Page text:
LinkPI: Linking Phenotype function with Identity: a novel integrated single-cell technology and metagenomics approach

Lead Research Organisation: University of Glasgow
Department Name: School of Engineering


The wide ranging and diverse microorganisms found within the environment play a central role in maintaining sustainability on our planet. However, their ability to function and the functions themselves have been and are being seriously altered by human activities. One key example of this is the development of antimicrobial resistance in wild bacteria as a result of antibiotics that can be found in waste water. The impact of this is a significant emerging threat to the global economy and health. Increasing evidence shows that variations in the genetic makeup of individual cells, together with the way these are manifest in their physical characteristics plays a critical role in the fate of these microorganisms. Despite this knowledge, most studies of microorganisms currently rely on culturing and analysing them as large groups in laboratories, rather than on the individual level. To further complicate matters, the majority of the naturally occurring microbes (>99%) are not capable of being grown in laboratory conditions. This imposes formidable challenges to understand the activities of microbes in situ and their response to the ever-changing environments.

In this project we will establish a novel approach to identify active microbes of interest within complex microbial communities, linking the behaviour and genetic profile of individual cells. Specifically, we will exploit the cutting-edge technology advances to analyse, sort and characterise microbes from a mixture of microorganisms. To achieve this, we will work to develop new devices and protocols for collecting samples on-site. These samples will then be analysed using a range of cutting-edge, lab-based techniques.

One key feature of the project is the forging of new international collaborations with the world leading research groups of complementary expertise. This not only provides us with access to a range of world-class tools, but also enables the local collection and handling of samples from sites of interest around the globe. These include the Yanzi river near Shanghai in China, the River Thames near London and the Han River near Seoul in Korea.

Planned Impact

The outcomes of this work will be wide reaching and of benefit to a range of industrial sectors that actively use or whose work needs to take consideration of microbial communities. These include agriculture, aquaculture, agriculture, environmental biotechnology, wastewater treatment and pharmaceutical industries. The microbial communities used in the processes can play an important role in the spread and evolving of antibiotic resistance. For instance, active sludge in municipal wastewater treatment plants are rich in microbes and has become the "hot spot" hosting antibiotic resistance genes. In addition, these are increasingly concerned about pollution and its impact on antibiotic resistance. This imposes increasing pressure on the antibiotic suppliers - pharmaceutical companies. Our research will contribute to better understanding of these processes and facilitate design of suitable intervention routes. We will plan to engage with these stakeholders from the start and throughout the project. We have long established links with the water treatment sector and the food industry across the UK. We will actively engage with them during the course of this project. They will be invited at the annual Industry Day of the University of Glasgow where we will present our research findings. We will also actively engage in Knowledge Exchange activities which are often organised by the University and will utilise Glasgow Sustainable Development Network to communicate with public and industry.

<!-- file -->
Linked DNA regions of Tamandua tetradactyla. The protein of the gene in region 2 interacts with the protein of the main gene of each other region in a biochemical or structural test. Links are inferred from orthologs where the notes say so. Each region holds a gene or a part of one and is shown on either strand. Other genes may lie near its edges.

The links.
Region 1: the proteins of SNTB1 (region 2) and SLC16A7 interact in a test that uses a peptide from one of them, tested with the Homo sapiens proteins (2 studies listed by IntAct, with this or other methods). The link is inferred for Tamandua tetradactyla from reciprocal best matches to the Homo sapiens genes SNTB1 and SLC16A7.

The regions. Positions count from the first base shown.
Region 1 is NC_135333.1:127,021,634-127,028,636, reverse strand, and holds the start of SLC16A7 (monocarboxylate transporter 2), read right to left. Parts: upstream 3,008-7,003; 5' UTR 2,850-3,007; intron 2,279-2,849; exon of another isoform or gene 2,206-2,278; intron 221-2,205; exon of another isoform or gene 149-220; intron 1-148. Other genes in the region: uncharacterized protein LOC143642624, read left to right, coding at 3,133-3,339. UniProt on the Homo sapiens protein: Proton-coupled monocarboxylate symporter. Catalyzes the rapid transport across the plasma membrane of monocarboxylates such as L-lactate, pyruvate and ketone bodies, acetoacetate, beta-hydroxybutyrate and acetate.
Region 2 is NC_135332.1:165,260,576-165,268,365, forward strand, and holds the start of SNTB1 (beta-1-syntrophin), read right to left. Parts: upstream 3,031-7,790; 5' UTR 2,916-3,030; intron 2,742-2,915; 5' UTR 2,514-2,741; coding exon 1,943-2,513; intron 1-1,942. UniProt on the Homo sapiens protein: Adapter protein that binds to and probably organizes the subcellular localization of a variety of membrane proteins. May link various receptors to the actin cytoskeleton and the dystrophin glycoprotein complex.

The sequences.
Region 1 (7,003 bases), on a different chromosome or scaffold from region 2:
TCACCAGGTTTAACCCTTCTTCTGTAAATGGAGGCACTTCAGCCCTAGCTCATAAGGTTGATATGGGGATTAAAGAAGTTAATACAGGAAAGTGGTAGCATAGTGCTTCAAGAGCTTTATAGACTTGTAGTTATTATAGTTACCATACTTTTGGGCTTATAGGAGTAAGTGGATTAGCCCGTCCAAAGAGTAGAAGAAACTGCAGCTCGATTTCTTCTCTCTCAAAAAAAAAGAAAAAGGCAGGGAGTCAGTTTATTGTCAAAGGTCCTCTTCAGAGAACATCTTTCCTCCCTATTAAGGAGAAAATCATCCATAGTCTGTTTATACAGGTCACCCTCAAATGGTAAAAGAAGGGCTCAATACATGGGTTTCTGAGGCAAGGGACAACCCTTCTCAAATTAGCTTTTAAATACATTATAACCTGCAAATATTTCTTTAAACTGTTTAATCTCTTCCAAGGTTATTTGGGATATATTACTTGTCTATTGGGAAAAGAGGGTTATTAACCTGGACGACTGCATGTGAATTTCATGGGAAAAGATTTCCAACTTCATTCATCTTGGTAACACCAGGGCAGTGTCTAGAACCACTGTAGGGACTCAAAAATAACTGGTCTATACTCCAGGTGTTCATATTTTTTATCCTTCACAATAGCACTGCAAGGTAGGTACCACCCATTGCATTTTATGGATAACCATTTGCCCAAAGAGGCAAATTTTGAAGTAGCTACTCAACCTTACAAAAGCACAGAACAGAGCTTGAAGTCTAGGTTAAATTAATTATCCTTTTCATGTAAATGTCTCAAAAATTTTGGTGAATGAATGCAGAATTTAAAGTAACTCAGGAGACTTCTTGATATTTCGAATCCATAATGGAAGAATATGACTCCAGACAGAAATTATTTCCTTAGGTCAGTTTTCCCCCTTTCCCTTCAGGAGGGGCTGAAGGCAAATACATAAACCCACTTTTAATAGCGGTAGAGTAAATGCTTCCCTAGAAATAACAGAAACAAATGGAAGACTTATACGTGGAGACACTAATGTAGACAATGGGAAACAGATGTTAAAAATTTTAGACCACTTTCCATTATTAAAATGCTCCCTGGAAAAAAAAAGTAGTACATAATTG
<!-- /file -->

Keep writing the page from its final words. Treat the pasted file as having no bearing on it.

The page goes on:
The research outputs from this work will also be of significance for those involved in legislation and policy. Our methods and tools will contribute to the evidence used by policy makers on which they can develop country-specific action plans for reducing the spread of highly resistance bacterial pathogens. Our team have already engaged with environmental agency in the UK (e.g. Defra, VMD, AZ, Rivers Trust, LGC and AIT). During the project, we will engage with relevant end-users, beneficiaries, stakeholders and policy makers in Asia.

Last, but not least, this work is of societal benefit and the general public are key stakeholders. The data obtained will contribute to the understanding of a wide range of scientific questions of public concern the impact of the spread of antibiotic resistance on food security and health care. As just one example, we will present this work at the Glasgow Science Festival that attracts more than 50,000 visitors each year and we will be on the look out for similar new opportunities that are always arising and being promoted, both in the neighbourhood of the host institutions and further afield.

A blog site detailing our progress will be launched at the beginning of the project. We will ensure that our publications and workshop proceedings are covered by the media and issue press releases throughout the project accordingly. By adopting an open source approach in releasing the software associated with metagenomics on the blog site, we will become a part of a community of users and developers who will have an interest in working together to support each other. Any software bugs will tend to be more visible and more rapidly corrected to improve the software. It will also establish reputation and bring intangible benefits of goodwill.


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